Can You Hear Us Now?
Reading the presentation made earlier today by Aqua America, Inc. to the Marcellus Shale Advisory Commission I kept hearing a voice in my head saying “Can you hear us now?” as the points made over and over again by natural gas industry about it’s ability to protect water supplies were made in spades by the Chairman and CEO of a water and wastewater utility serving 3 million people in 13 different states. Nick DeBenedictis has as much reason to care about water quality as just about anyone and here is some of what he told the Commission:
Among the conclusions of a recent study by Duke University is a finding consistent with the EPA (2004 study), the DEP, and industry experts that chemicals used to frac a well – frac fluid – have not appeared in shallow ground water. However, that’s not what we read in the newspapers. The headlines focused on another finding that the DEP also confirmed some time ago, that methane was found at elevated levels in some shallow private wells in areas where gas exploration also had occurred. Pre-drilling baseline data was not available for the wells in Duke’s study, and the study recommends that such testing be conducted in the future to more conclusively separate causality from co-occurrence.
The Duke study did not reveal anything new to the regulators, the industry or to Aqua. There are well construction and engineering solutions to minimize the risk of methane migration into shallow ground water, and there are water treatment methods to deal with methane in ground water whether it occurs
Like bromide, radioactive elements are naturally occurring underground and could be brought to the surface with the flowback of the fracking fluid. DEP has conducted tests in areas downstream of where treated flowback water was released and did not find any elevated levels of radioactive materials. We are conducting testing at our water treatment plants and have not found elevated levels of radioactivity.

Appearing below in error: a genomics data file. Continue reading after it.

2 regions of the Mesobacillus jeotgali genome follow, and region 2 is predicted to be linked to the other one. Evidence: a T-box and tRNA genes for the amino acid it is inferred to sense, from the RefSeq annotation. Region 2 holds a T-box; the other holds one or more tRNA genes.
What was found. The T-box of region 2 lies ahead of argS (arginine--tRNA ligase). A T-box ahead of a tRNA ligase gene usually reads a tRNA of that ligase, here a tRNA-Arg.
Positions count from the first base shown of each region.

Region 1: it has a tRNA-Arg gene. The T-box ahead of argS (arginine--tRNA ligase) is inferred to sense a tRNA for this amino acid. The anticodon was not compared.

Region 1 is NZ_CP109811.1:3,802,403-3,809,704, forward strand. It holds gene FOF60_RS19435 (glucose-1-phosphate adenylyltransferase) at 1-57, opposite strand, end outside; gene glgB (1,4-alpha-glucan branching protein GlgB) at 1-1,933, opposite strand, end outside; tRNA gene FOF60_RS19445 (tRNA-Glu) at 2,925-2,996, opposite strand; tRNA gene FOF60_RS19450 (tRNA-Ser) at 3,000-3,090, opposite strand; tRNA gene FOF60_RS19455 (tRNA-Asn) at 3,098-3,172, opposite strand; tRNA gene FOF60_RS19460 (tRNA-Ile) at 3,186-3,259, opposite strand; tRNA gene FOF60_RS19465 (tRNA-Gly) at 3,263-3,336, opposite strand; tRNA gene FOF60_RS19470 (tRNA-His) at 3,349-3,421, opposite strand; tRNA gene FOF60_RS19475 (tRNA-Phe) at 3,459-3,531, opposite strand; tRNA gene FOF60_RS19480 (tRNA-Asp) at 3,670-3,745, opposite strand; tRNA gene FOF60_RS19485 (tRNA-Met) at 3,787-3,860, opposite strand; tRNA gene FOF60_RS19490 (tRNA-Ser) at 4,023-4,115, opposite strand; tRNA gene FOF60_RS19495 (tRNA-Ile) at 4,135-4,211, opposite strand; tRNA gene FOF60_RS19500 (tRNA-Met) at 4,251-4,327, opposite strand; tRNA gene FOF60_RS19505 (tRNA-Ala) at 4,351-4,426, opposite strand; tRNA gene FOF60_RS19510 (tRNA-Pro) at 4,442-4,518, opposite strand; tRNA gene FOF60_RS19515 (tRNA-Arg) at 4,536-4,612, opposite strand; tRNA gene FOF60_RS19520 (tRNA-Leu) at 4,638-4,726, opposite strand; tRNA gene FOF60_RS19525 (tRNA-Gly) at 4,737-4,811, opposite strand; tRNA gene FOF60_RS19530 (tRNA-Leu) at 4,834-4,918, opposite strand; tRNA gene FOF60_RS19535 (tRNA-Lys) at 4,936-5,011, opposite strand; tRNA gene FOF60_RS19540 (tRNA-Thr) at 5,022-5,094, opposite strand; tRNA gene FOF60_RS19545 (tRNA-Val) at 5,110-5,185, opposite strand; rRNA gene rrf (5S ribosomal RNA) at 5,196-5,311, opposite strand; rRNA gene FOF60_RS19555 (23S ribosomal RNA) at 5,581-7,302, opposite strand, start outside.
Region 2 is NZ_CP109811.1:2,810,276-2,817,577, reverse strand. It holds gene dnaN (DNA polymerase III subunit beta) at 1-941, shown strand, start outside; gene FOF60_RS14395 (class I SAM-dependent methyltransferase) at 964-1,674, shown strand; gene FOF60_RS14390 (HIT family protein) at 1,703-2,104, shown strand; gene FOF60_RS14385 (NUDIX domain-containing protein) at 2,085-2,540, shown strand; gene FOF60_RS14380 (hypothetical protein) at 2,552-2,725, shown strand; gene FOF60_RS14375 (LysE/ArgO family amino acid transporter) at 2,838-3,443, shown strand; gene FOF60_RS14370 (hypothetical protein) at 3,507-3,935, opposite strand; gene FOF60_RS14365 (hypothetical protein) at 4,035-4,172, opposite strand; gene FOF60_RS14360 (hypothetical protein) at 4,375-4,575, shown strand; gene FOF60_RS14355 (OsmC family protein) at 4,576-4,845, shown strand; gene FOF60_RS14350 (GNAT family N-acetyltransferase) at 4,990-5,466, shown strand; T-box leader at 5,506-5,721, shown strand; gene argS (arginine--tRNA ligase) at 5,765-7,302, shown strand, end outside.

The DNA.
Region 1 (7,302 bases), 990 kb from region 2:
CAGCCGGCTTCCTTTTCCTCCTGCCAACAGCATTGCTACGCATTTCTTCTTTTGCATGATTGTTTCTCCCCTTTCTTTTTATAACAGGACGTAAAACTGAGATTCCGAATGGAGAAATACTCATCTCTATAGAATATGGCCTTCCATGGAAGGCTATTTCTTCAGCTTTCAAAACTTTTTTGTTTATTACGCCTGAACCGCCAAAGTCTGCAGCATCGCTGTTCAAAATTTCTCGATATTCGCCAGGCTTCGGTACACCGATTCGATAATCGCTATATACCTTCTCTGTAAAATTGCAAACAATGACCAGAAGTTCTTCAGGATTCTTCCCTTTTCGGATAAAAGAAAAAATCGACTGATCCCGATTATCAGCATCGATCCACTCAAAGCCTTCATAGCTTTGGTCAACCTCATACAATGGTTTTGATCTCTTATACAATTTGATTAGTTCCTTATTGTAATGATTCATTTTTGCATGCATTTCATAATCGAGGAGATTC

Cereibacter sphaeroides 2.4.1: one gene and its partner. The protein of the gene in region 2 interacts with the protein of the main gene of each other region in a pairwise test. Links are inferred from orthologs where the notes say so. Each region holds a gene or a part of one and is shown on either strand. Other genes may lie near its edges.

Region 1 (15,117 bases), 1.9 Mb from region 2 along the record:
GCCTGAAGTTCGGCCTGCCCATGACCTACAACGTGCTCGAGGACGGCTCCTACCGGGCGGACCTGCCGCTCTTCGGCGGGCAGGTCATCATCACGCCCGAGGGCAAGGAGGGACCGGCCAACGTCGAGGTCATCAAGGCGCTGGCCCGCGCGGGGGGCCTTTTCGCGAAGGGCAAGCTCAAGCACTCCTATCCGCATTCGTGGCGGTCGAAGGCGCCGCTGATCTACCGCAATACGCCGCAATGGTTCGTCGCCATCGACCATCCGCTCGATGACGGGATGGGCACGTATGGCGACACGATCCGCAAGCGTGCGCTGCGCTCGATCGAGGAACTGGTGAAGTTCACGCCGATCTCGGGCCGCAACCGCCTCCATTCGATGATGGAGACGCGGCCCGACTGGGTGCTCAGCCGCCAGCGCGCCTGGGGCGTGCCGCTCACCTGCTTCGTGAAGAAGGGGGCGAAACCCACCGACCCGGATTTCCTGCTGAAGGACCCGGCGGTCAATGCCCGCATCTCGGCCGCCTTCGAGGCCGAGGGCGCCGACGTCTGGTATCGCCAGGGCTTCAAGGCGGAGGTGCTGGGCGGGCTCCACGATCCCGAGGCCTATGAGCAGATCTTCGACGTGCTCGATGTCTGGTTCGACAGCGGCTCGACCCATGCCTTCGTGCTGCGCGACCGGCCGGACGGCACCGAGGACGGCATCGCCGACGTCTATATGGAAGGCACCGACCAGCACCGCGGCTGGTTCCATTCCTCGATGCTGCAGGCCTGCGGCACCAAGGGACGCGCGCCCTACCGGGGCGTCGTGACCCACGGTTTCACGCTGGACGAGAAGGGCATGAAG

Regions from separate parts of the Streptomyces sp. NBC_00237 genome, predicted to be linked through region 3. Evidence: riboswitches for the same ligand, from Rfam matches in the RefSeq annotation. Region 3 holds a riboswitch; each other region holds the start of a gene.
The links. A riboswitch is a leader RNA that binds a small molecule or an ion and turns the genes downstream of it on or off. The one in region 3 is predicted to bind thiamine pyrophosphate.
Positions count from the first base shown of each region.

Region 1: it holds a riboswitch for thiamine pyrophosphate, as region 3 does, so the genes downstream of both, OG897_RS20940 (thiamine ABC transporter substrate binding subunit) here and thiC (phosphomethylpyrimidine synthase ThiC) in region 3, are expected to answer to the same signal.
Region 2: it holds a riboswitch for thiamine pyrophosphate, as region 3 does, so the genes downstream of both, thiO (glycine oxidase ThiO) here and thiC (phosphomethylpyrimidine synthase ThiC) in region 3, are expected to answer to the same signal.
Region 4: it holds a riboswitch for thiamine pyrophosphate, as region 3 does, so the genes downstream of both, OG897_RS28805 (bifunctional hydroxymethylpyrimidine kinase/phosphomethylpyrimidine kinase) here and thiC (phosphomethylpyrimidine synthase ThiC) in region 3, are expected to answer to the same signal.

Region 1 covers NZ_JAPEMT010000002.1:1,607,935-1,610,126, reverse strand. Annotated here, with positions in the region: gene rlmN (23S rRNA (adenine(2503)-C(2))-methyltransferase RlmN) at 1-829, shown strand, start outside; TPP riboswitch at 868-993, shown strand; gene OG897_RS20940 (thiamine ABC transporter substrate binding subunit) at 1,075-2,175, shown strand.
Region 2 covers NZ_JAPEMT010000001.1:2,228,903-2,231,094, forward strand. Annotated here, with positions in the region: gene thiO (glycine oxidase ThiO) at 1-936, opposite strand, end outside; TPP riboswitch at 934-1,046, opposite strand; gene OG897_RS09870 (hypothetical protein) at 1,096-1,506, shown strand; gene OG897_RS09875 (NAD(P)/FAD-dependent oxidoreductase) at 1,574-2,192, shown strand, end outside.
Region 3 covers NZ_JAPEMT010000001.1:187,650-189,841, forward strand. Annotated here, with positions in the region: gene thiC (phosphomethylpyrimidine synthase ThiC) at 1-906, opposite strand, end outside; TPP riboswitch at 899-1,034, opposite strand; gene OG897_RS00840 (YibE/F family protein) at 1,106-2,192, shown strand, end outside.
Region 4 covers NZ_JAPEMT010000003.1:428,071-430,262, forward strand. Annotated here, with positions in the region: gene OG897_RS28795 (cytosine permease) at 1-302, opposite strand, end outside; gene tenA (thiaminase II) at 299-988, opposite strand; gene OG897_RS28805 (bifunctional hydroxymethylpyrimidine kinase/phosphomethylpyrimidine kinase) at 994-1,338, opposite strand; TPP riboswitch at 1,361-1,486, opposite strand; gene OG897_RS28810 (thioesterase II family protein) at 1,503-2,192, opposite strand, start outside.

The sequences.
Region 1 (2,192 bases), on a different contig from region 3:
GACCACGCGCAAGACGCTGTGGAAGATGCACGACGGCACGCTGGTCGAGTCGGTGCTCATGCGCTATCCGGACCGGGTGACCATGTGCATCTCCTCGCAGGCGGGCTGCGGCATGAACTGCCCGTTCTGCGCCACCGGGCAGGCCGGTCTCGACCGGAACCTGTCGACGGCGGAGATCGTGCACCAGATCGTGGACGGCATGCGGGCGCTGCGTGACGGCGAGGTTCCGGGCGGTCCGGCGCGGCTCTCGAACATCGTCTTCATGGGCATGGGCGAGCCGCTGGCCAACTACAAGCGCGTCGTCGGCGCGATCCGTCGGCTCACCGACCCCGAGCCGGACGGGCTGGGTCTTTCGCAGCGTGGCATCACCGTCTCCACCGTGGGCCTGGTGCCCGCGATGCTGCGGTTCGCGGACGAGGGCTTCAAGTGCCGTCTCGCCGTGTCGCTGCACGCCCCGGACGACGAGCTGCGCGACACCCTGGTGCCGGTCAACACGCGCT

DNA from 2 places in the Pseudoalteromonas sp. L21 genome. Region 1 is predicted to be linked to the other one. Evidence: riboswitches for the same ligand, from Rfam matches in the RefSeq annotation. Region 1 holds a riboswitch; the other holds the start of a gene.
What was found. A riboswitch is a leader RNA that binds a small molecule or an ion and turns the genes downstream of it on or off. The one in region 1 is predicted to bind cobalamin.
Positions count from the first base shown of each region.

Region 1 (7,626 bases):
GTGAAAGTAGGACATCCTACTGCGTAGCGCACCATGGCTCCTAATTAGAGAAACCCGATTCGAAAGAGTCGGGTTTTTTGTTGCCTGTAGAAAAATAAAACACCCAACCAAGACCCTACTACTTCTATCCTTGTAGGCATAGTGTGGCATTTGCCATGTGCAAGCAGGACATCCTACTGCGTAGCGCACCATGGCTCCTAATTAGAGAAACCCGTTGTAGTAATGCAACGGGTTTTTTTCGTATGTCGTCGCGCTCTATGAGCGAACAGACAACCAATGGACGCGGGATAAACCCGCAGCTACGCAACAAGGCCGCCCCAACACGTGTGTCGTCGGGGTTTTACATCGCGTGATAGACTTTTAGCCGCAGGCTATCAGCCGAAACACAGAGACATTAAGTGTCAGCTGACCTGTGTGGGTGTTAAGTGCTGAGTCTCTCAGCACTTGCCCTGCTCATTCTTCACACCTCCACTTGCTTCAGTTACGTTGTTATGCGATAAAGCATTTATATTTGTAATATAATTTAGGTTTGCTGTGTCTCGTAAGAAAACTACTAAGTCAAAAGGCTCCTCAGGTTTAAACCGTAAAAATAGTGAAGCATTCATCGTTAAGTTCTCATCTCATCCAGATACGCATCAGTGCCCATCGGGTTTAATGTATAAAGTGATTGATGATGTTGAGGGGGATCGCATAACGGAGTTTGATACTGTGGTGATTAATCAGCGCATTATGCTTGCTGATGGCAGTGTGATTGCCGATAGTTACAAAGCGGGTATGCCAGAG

Aqua Pennsylvania Is coordinating with DEP on Marcellus activities, and we,have reviewed existing safeguards as well as recommendations for future regulations (Act 92). We believe that there is low potential for adverse impacts on our water supplies from Marcellus Shale drilling activity in large part due to DEP’s effective regulations coupled with enforcement. To support DEP monitoring activities, we are taking steps to establish baseline water quality information for our supplies. We will be monitoring water quality more frequently and extensively than required by regulation whenever drilling activity Is occurring anywhere near one of our well supplies so that we can detect and respond to any water quality changes that might occur.
We have not seen any adverse impacts from Marcellus shale activity to date, but we are being prudently vigilant and doing increased monitoring.
We strongly support DEP’s recent policy to end the use of conventional wastewater treatment plants which were not specifically designed or equipped for treatment of wastewater from drilling operations prior to disposal into our Commonwealth’s surface waters. We believe the new DEP standards on TDS implemented in January 2011 allow for the adequate managment of fl0wback treatment. New rules restricting the treatment of flowback water at municipal plants that cannot properly treat it is an important move in protecting downstream water sources.
Aqua has been encouraged by the drilling industry, DEP, and other state and regional regulatory agencies to lend its expertise to analyze the challenges presented by the development of the Marcellus Shale, specifically in the management and treatment of production and flow-back water resulting from drilling operations into the shale formation.
Aqua shares the Commonwealth’s commitment to fully engage in the development and implementation of responsible strategies for water supply delivery, treatment, and recycling of flow-back water produced by development of the Marcellus Shale.
As one of the state’s – and the nation’s – largest water utilities, Aqua wishes to remain involved in the ongoing dialogue on this issue and contribute to the implementation of best practices. Marcellus Shale has the potential to provide Pennsylvania with an economic boost well into the future if it’s done right environmentally.
Anti-gas special interests are fond of discounting the economic benefits of natural gas development by arguing nothing is more important than clean water. Well, one of the major suppliers of that clean water – an entity whose very survival depends upon it – has just said we can have both. Can you hear us now?